The Milonga arc in larger events – a late #TandaTuesday post

Having established the artistic, emotional and practical shape of a milonga and its component parts, the next logical step is to examine how and whether different milongas should be shaped by the festival or event that they comprise.

Margot-horrified, (c) Carole Edrich 2013. Original image replaced with this when I realised TandaTuesday won't get published till Wednesda

Margot-horrified, (c) Carole Edrich 2013. Original tango image replaced with this when I realised TandaTuesday won’t get published till Wednesday

When asked if there is a difference in the requirements for different DJ sets throughout a festival Andreas Wichter says yes, because the people attending have different levels of energy and moods; “At the first milonga people will be traveled-out, they may be tired or tense. Then the main [Saturday night] milonga also often has high levels of tension, while on the third day of a festival people have mostly had their “must-have” dances, they feel happy and mellow and are more relaxed.”

It therefore makes sense that the experienced DJ will have adopted different approaches to deal with such scenarios, especially if the dynamics are so predictable throughout a festival or similar event. Goran Niksic is not so sure; “dancers need good music, regardless of the time of day or time in the festival. If you overdo anything, they’ll remember it. The DJ isn’t supposed to “educate” the dancers but playing only one type of song because “people seem to like it” or “they don’t have the energy for more” is wrong. What they need is a nice mix of everything; [with regards to] time, orchestra, singer and genre, all the time.”

Lynn Colins qualifies this; “The Choice of music is dependent on all the factors you mention [time of day, order in festival, organiser’s requirements, risks], plus the anticipated, known or encountered skill level of the dancers, but there are always the same basics to be covered regardless:  energy, variety, spice, rhythm and drama.”

Richard Slade believes the first night DJ has the trickiest job. He says that the dancers are all eager to get going with friends and new partners, expectations are high, but no mood has yet been established other than that of anticipation; “The first night DJs have a rough deal in my view as they set the tone for the rest of the festival.” Lynn; ”The first is usually a late afternoon or early evening milonga and as the person kicking off the show, I would be responsible for easing the transition of the dancers from the stress of travel and arrival into enjoyable, comfortable, relaxed dancing.” She explains that people arrive at very different times, the floor will be sparsely populated to begin with and the overall dance level is most likely unknown. She adds that the first milonga is often the shortest, which provides its own challenges; “The key is to energise the floor incrementally and not overwhelm it by throwing in too many high powered rhythmic tandas at the outset. Energy and rhythm yes, but head-banging onslaught, no.” She’ considers that well known music is vital at this time to encourage confidence and relaxation and continues; “I wouldn’t go in for edgy experiments or play a series of unfamiliar tracks. For pace, spice and rhythm a rich mix of GA [Golden Age] tandas makes the most sense with a minimum of VG [Guardia Vieja] tandas. I’d probably stay completely away from anything post late forties.”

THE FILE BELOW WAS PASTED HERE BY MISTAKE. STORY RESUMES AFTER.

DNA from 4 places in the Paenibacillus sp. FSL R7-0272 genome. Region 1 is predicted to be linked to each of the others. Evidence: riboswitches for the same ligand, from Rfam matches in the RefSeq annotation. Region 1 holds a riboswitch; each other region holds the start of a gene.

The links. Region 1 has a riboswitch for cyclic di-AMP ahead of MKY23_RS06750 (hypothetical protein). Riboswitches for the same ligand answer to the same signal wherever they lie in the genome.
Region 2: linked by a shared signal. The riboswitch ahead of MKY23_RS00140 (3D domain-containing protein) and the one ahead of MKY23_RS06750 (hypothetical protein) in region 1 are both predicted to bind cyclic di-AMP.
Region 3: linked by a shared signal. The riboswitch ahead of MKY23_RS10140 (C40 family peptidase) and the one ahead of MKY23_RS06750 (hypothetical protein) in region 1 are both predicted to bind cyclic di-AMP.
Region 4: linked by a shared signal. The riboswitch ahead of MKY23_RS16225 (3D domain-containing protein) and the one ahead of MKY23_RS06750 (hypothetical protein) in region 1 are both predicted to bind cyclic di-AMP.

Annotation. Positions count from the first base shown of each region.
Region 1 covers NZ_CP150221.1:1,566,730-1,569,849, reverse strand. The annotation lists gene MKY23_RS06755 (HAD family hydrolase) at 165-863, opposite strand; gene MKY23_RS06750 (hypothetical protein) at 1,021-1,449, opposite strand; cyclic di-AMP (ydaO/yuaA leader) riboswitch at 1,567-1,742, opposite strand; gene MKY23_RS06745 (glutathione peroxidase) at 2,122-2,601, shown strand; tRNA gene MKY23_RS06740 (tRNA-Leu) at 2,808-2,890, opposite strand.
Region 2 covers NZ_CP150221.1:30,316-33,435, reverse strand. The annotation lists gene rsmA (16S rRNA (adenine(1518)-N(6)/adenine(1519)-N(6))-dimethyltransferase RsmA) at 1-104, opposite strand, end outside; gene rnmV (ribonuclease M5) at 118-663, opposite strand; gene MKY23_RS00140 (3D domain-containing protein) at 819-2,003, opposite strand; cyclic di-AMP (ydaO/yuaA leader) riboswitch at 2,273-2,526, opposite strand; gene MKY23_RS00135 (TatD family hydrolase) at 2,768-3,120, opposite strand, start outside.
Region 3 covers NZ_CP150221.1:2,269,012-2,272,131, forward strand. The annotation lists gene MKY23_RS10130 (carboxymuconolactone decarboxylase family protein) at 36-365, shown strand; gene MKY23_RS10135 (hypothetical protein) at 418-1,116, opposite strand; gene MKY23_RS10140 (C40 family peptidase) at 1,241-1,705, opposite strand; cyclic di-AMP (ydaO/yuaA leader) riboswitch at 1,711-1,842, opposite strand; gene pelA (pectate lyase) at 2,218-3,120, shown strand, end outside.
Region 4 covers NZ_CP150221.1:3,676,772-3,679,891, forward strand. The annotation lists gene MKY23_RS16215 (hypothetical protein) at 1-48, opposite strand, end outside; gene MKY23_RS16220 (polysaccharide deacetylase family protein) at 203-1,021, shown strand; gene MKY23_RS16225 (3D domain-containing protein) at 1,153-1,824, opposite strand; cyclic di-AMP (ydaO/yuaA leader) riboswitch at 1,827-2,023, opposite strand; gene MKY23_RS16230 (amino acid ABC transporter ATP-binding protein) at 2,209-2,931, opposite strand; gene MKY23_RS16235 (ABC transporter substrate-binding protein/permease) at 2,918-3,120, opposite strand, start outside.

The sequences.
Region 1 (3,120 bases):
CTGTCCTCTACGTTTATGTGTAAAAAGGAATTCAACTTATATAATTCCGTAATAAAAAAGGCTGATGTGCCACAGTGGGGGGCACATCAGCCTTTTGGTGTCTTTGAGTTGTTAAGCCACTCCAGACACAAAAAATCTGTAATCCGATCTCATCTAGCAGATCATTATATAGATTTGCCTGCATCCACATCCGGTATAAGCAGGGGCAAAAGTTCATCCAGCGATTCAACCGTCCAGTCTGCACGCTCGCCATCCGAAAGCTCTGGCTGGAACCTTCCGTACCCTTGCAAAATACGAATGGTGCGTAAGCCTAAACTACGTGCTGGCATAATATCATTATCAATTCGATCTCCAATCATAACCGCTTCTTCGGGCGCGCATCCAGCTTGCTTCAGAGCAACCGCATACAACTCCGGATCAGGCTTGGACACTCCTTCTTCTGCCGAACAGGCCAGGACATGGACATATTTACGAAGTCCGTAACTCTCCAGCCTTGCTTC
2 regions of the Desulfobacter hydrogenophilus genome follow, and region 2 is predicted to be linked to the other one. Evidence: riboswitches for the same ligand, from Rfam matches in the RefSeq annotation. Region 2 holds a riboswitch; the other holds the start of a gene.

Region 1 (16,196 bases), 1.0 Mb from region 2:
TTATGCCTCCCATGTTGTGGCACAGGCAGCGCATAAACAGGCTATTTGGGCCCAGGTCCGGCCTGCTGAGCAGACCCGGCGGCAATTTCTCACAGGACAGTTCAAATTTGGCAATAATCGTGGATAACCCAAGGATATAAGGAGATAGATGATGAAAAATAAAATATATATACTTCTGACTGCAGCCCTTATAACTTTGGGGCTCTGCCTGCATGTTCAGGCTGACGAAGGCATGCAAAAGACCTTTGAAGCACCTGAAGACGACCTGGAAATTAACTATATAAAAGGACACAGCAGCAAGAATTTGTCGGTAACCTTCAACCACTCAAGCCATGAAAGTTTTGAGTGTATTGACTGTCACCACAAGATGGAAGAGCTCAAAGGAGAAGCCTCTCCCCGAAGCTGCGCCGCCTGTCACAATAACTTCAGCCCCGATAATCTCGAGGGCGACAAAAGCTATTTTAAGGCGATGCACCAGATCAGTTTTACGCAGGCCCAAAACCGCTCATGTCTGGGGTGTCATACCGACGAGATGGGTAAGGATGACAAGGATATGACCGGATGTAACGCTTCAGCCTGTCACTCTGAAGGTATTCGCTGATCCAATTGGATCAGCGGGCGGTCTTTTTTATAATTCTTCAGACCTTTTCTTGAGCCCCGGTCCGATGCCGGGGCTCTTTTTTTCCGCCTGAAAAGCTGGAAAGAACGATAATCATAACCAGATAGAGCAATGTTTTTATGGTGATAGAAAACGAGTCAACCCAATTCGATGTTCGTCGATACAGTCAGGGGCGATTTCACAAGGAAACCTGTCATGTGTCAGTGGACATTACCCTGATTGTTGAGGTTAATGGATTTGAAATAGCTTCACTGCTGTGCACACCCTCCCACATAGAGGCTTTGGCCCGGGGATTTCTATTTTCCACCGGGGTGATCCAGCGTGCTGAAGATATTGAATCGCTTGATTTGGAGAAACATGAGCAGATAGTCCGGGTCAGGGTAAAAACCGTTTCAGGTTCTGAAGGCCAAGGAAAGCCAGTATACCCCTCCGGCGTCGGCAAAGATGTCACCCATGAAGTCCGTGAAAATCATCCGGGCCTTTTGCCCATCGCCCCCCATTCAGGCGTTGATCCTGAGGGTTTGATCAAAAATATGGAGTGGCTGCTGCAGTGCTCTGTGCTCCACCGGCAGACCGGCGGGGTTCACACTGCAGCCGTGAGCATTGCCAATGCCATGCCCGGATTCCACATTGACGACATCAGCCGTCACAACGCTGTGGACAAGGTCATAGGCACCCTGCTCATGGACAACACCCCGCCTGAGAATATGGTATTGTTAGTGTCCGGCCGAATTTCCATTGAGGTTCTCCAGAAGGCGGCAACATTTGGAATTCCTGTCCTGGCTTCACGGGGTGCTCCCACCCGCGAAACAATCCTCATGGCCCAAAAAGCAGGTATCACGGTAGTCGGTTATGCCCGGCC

When the challenges are met in this way it’s no surprise that the dancers’ perspective is a little different; “the first milonga goes well for me and it’s Saturday night that feels like hard work.” writes Ms Hedgehog in a recent post on Encuentros.

Lynn, who prefers to attend the first milonga to avoid duplication of tracks and to get a good feel for general floorcraft and dance level,  gives her first-night-second-milonga objectives as; “a time for more complexity and intensity as the milonga will be longer and end in the small hours. This allows far more leeway for a series of musical arcs and overall dramaturgy.  If levels of the dance level or floorcraft are not high, then I might avoid tricky stuff like Laurenz, De Caro, the most dramatic Pugliese and punchy Troilo for example, and keep the floor sane by interweaving plenty of tandas which steady things down but still maintain energy.  If it’s a well-seasoned crowd, then the last couple of hours could include more demanding tracks and lyrical/dramatic high notes from Pugliese, late Biagi and some of the very high energy D’Arienzo, Rodriguez and Troilo.”

Margot-horrified, (c) Carole Edrich 2013. Original image replaced with this when I realised TandaTuesday won't get published till Wednesda

Margot-horrified, (c) Carole Edrich 2013. Original image replaced with this when I realised TandaTuesday won’t get published till Wednesday

Detlef Engel explains how the times at which a milonga is held can change the dramaturgy; “In a milonga starting at ten in the evening the first high point may be between midnight and one o’clock. By now the crowd interacts well, and [the DJ has] got to know the room and flow, and so aims for a first high point about 2 hours after the beginning. Working with the milongas’ energy, he may play something rhythmic and strong but only if they [the dancers] don’t go crazy and bump into each other. Then he has to cut back, to take the energy down and then build it up again, so his phrases of 6 tandas are put together in the fashion of a dramaturgy of energy during the evening.”